So its like they've bought a plot that they own 80% through a debt equity swap. The lease is 99yrs. They can develop it and sell it. But there are no buyers. What do they do with it. Wait and see.

            In Hambantota project, China extracted 90% of its returns from Sri Lanka in the form of raw materials. This parking of funds earn China a strategic leverage, higher return on investment and reciprocity and permanence in foreign policy objectives from its ‘colonies’.
            They will need more than 10% of Sri Lanka's debt to control Sri Lanka's foreign policy

            Raw materials out of Africa, finished goods back to Africa.

            India & Australia sell lots of raw materials to China too. We both import finished goods from China too.

            I remember hearing years back that China was behaving like the East India company in Africa. The only way the brits could take over India was with standing armies. There is no such thing in Africa.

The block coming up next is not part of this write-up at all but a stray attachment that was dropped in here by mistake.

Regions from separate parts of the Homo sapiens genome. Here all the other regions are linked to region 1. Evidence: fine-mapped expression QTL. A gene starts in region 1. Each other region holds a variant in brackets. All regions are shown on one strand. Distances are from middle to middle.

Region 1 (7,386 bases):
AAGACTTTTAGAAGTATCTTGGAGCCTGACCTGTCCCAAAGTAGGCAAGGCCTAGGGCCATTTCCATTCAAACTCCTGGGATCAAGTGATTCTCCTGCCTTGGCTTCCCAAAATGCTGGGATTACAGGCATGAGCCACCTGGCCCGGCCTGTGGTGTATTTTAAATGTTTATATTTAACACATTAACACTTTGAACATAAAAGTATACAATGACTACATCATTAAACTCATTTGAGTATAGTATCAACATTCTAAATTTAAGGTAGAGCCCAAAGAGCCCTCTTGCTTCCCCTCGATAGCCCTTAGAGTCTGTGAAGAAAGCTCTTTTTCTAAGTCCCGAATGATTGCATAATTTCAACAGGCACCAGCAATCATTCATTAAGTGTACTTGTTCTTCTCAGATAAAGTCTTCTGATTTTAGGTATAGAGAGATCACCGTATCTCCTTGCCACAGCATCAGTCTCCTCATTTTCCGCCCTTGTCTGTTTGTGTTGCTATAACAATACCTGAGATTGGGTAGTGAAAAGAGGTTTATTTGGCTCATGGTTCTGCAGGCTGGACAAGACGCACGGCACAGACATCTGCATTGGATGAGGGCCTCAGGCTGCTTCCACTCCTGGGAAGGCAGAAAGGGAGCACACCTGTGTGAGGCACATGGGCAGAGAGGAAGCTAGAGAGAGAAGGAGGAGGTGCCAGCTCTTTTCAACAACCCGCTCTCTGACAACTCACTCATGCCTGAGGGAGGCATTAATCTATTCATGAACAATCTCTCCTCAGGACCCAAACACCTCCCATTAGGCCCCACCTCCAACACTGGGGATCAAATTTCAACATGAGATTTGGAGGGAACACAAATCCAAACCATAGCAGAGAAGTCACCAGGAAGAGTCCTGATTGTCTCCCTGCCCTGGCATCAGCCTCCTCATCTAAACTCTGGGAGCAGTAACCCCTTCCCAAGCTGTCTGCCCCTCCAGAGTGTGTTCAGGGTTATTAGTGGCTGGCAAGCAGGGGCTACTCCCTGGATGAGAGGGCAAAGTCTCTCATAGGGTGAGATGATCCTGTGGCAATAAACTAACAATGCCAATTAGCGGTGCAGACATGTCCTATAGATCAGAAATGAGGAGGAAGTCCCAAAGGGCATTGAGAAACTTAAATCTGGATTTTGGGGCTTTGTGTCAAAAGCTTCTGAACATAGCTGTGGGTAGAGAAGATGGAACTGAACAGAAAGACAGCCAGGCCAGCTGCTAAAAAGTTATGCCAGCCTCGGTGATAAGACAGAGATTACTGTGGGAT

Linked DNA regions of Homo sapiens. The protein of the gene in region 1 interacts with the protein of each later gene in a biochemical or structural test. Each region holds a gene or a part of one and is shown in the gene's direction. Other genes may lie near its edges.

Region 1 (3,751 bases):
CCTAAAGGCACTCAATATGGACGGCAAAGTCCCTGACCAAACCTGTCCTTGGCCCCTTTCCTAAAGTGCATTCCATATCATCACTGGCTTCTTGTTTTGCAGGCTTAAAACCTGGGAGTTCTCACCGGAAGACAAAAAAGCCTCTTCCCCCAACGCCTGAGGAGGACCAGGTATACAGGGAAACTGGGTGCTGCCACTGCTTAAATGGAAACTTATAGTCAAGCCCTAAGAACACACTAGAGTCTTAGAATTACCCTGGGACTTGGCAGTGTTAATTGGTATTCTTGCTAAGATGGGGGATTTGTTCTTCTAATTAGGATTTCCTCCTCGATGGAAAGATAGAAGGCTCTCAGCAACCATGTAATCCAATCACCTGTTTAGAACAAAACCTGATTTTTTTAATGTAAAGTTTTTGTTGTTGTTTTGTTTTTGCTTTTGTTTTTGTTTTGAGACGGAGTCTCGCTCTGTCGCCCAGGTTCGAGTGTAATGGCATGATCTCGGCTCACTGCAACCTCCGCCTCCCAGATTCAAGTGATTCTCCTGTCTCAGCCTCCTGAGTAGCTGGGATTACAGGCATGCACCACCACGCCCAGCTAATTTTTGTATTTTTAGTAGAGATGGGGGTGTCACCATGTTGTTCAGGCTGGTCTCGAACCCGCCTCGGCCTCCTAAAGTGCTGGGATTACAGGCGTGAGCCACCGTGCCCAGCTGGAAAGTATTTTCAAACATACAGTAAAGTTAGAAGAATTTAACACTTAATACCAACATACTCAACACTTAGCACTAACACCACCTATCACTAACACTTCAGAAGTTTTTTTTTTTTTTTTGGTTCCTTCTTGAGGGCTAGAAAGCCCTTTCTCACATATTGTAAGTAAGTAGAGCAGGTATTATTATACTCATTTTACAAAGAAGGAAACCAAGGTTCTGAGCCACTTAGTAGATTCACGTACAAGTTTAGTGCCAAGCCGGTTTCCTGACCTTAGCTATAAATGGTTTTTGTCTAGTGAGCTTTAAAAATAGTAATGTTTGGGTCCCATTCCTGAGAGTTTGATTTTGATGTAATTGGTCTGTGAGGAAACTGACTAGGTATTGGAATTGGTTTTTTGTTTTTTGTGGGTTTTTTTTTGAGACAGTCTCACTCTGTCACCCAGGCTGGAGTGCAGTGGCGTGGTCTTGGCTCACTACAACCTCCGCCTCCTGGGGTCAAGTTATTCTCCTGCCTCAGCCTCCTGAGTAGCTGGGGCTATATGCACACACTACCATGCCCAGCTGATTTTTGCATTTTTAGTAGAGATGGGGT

China in Africa: win-win development, or a new colonialism?
            “The risk for African borrowers relates to the project’s profitability,” says Cari director Deborah Bräutigam. “Will they be able to generate enough economic activity through these projects to repay these loans? Or are the projects seen more as ribbon-cutting opportunities? The Chinese believe that ports and special economic zones are a ‘win-win’ development tool. It’s what they did at home at an earlier stage of their development.”
            Key question. Some will succeed others will take more time.

            Mahathir, China and neo-colonialism
            Chinese colonialism?
            Mahatir's been making some waves since he entered office.

            Hell that's not even all the links....just google China colonialism and enjoy
            Can come up with any terms, whether they have legs is the question. All opinion and easily challenged.

            I don't want to see like or similar to colonialism. Show me colonialism that's your assertion.

            Sovereign countries are responsible for their own decisions. Nobody forces them to take these loans but if leadership is corrupt then there is trouble to be had.